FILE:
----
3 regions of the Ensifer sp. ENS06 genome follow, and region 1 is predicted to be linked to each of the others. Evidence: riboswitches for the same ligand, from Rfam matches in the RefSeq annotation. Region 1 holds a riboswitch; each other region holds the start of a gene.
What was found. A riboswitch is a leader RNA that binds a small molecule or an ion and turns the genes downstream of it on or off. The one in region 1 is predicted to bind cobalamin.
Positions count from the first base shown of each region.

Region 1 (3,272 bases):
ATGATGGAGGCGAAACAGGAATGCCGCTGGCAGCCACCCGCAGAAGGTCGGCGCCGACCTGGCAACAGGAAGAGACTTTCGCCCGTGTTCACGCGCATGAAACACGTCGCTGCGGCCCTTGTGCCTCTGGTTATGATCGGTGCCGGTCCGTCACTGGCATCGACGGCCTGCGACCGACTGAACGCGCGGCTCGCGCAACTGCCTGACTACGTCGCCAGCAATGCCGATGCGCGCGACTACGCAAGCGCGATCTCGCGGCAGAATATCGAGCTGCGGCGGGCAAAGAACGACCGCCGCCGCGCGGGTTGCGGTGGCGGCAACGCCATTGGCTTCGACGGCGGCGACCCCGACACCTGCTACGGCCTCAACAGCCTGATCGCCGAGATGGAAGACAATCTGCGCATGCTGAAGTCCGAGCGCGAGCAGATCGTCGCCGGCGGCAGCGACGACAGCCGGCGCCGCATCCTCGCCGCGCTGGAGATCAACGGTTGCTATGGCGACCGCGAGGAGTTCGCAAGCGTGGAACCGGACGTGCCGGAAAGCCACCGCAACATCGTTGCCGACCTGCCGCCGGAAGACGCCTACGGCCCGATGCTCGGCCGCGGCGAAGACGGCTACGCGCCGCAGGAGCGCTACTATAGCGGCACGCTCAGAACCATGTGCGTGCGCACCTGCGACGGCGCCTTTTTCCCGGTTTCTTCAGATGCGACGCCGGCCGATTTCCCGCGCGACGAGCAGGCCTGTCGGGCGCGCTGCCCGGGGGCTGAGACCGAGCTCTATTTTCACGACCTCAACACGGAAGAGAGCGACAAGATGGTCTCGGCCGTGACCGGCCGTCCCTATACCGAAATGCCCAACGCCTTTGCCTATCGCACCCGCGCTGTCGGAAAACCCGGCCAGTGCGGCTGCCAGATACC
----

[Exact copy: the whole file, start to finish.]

3 regions of the Ensifer sp. ENS06 genome follow, and region 1 is predicted to be linked to each of the others. Evidence: riboswitches for the same ligand, from Rfam matches in the RefSeq annotation. Region 1 holds a riboswitch; each other region holds the start of a gene.
What was found. A riboswitch is a leader RNA that binds a small molecule or an ion and turns the genes downstream of it on or off. The one in region 1 is predicted to bind cobalamin.
Positions count from the first base shown of each region.

Region 1 (3,272 bases):
ATGATGGAGGCGAAACAGGAATGCCGCTGGCAGCCACCCGCAGAAGGTCGGCGCCGACCTGGCAACAGGAAGAGACTTTCGCCCGTGTTCACGCGCATGAAACACGTCGCTGCGGCCCTTGTGCCTCTGGTTATGATCGGTGCCGGTCCGTCACTGGCATCGACGGCCTGCGACCGACTGAACGCGCGGCTCGCGCAACTGCCTGACTACGTCGCCAGCAATGCCGATGCGCGCGACTACGCAAGCGCGATCTCGCGGCAGAATATCGAGCTGCGGCGGGCAAAGAACGACCGCCGCCGCGCGGGTTGCGGTGGCGGCAACGCCATTGGCTTCGACGGCGGCGACCCCGACACCTGCTACGGCCTCAACAGCCTGATCGCCGAGATGGAAGACAATCTGCGCATGCTGAAGTCCGAGCGCGAGCAGATCGTCGCCGGCGGCAGCGACGACAGCCGGCGCCGCATCCTCGCCGCGCTGGAGATCAACGGTTGCTATGGCGACCGCGAGGAGTTCGCAAGCGTGGAACCGGACGTGCCGGAAAGCCACCGCAACATCGTTGCCGACCTGCCGCCGGAAGACGCCTACGGCCCGATGCTCGGCCGCGGCGAAGACGGCTACGCGCCGCAGGAGCGCTACTATAGCGGCACGCTCAGAACCATGTGCGTGCGCACCTGCGACGGCGCCTTTTTCCCGGTTTCTTCAGATGCGACGCCGGCCGATTTCCCGCGCGACGAGCAGGCCTGTCGGGCGCGCTGCCCGGGGGCTGAGACCGAGCTCTATTTTCACGACCTCAACACGGAAGAGAGCGACAAGATGGTCTCGGCCGTGACCGGCCGTCCCTATACCGAAATGCCCAACGCCTTTGCCTATCGCACCCGCGCTGTCGGAAAACCCGGCCAGTGCGGCTGCCAGATACC